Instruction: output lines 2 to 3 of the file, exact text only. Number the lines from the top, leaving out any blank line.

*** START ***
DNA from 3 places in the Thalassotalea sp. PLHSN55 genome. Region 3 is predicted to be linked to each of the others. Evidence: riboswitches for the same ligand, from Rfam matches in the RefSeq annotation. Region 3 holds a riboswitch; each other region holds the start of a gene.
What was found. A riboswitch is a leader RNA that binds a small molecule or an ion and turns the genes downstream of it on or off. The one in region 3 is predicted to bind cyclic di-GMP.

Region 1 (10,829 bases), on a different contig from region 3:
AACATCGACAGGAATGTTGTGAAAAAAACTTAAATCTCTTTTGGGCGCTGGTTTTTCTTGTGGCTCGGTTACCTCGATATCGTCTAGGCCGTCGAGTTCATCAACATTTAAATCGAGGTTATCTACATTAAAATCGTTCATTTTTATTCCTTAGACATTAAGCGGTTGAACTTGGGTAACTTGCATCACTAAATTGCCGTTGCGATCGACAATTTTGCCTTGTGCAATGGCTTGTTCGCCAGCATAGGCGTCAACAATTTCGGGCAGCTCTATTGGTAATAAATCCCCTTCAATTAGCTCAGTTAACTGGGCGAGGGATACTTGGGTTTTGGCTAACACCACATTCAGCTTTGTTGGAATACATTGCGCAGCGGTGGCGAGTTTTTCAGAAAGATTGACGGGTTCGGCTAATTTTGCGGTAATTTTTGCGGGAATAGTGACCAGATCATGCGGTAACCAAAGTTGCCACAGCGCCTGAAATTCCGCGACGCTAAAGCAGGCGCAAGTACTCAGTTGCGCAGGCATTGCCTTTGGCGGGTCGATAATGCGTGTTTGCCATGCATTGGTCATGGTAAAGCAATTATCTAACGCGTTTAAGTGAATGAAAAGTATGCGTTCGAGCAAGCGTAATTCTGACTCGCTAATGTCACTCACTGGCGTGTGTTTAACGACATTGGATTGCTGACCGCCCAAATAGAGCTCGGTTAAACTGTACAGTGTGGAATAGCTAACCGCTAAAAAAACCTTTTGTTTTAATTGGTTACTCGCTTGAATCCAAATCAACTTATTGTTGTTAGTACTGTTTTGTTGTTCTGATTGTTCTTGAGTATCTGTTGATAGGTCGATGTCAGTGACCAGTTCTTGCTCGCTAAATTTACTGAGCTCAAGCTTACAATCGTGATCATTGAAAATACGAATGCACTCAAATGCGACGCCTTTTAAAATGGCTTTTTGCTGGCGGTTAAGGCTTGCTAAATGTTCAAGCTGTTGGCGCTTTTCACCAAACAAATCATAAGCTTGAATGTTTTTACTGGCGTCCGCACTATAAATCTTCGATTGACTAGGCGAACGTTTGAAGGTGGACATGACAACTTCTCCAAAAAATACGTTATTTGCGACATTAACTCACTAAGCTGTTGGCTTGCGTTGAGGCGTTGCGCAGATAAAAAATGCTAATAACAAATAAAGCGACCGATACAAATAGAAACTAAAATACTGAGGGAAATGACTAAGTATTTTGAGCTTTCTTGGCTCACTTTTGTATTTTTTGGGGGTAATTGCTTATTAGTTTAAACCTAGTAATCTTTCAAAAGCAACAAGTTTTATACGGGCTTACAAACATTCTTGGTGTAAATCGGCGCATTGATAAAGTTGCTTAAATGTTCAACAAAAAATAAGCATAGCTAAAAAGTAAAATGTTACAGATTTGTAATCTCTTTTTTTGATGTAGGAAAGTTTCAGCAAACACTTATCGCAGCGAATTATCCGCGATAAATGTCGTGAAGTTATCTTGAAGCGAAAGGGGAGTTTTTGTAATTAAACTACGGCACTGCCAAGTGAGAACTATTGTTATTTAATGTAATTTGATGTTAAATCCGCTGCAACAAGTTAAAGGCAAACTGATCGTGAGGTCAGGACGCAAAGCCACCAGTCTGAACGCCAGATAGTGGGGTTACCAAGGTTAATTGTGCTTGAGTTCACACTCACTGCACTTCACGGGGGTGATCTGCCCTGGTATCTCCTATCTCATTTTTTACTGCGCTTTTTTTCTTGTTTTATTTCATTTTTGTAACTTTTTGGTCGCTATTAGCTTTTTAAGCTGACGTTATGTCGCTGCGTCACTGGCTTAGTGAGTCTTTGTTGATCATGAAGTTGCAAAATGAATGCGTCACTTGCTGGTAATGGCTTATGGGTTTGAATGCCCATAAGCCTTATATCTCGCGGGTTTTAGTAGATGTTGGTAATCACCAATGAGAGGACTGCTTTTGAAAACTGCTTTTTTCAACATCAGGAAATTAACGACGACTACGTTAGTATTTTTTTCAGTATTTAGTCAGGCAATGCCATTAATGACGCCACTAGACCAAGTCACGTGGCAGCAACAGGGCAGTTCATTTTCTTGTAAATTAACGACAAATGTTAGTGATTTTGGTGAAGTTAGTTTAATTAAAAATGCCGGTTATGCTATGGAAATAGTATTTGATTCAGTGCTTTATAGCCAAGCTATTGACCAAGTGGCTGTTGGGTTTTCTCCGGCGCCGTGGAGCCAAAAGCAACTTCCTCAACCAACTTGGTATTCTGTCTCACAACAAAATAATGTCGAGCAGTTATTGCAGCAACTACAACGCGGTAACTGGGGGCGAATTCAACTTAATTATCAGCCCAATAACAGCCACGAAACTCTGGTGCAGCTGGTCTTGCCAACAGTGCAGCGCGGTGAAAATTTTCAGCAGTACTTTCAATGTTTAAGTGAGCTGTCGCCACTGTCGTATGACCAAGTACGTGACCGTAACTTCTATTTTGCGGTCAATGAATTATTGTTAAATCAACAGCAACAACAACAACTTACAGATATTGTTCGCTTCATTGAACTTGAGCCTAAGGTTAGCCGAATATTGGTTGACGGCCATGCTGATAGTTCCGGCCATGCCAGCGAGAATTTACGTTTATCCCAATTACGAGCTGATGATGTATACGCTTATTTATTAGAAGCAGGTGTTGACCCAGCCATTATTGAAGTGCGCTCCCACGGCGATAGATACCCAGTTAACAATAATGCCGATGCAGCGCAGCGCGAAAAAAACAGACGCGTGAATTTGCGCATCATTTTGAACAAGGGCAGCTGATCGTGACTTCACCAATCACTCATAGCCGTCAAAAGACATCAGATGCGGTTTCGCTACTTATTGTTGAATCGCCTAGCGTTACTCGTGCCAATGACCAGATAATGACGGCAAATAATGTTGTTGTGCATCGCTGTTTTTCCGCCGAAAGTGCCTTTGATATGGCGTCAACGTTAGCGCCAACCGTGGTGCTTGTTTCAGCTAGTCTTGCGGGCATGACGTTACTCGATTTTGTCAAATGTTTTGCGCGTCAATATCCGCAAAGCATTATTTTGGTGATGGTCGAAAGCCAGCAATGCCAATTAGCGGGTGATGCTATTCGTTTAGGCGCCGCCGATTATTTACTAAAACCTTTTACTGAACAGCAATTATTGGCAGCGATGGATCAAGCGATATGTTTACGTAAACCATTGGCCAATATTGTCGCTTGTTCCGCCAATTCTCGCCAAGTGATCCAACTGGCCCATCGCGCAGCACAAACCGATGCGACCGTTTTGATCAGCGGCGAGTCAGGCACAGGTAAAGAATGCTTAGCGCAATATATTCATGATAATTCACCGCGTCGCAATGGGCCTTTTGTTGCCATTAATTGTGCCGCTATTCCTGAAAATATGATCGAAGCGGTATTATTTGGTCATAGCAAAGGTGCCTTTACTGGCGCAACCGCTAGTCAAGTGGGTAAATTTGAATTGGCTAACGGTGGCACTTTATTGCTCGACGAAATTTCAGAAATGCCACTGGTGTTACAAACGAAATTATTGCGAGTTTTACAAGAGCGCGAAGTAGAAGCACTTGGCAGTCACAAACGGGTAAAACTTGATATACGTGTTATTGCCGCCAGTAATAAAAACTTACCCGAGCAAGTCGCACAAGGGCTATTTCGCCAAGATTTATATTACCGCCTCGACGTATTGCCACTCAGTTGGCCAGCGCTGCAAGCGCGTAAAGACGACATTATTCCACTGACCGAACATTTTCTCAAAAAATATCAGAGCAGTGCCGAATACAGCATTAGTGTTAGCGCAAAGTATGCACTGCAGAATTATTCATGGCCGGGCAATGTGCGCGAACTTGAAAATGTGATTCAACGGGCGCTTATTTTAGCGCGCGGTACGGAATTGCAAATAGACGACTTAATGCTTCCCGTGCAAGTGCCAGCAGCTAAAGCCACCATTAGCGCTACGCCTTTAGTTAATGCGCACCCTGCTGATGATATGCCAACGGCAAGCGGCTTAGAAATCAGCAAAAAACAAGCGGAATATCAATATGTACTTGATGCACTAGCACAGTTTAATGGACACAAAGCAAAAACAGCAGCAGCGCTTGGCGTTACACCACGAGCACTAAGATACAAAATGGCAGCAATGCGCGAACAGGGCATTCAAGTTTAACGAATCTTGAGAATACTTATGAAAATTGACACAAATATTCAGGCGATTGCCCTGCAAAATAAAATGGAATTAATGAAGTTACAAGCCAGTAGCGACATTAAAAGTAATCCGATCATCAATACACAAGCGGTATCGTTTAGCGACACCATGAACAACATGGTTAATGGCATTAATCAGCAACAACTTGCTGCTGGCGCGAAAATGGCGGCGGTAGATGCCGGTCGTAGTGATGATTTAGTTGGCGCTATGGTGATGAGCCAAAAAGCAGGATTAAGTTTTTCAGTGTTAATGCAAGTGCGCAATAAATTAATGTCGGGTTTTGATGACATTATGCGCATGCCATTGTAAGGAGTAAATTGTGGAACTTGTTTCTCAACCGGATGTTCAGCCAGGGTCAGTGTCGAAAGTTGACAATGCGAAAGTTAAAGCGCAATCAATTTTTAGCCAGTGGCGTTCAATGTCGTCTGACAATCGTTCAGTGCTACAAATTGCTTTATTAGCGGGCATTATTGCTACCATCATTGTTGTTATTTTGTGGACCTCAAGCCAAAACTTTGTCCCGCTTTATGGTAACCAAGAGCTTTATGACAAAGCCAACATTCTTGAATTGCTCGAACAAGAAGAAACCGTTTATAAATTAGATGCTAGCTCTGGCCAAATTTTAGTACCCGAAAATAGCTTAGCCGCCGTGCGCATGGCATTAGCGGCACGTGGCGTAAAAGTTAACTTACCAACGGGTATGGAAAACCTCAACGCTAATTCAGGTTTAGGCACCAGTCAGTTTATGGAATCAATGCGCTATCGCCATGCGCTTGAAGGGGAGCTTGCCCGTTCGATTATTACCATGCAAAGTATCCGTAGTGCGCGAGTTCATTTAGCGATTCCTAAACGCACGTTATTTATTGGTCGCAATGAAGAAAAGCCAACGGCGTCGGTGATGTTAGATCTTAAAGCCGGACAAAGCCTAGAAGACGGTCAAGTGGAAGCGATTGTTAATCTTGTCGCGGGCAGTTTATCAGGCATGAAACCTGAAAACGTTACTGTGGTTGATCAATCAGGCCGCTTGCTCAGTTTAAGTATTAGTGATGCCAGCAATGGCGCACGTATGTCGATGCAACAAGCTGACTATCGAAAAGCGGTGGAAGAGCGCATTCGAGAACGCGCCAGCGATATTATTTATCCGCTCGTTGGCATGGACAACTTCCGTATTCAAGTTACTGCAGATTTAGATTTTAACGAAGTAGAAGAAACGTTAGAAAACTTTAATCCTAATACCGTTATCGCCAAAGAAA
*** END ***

What was found. A riboswitch is a leader RNA that binds a small molecule or an ion and turns the genes downstream of it on or off. The one in region 3 is predicted to bind cyclic di-GMP.

Region 1 (10,829 bases), on a different contig from region 3: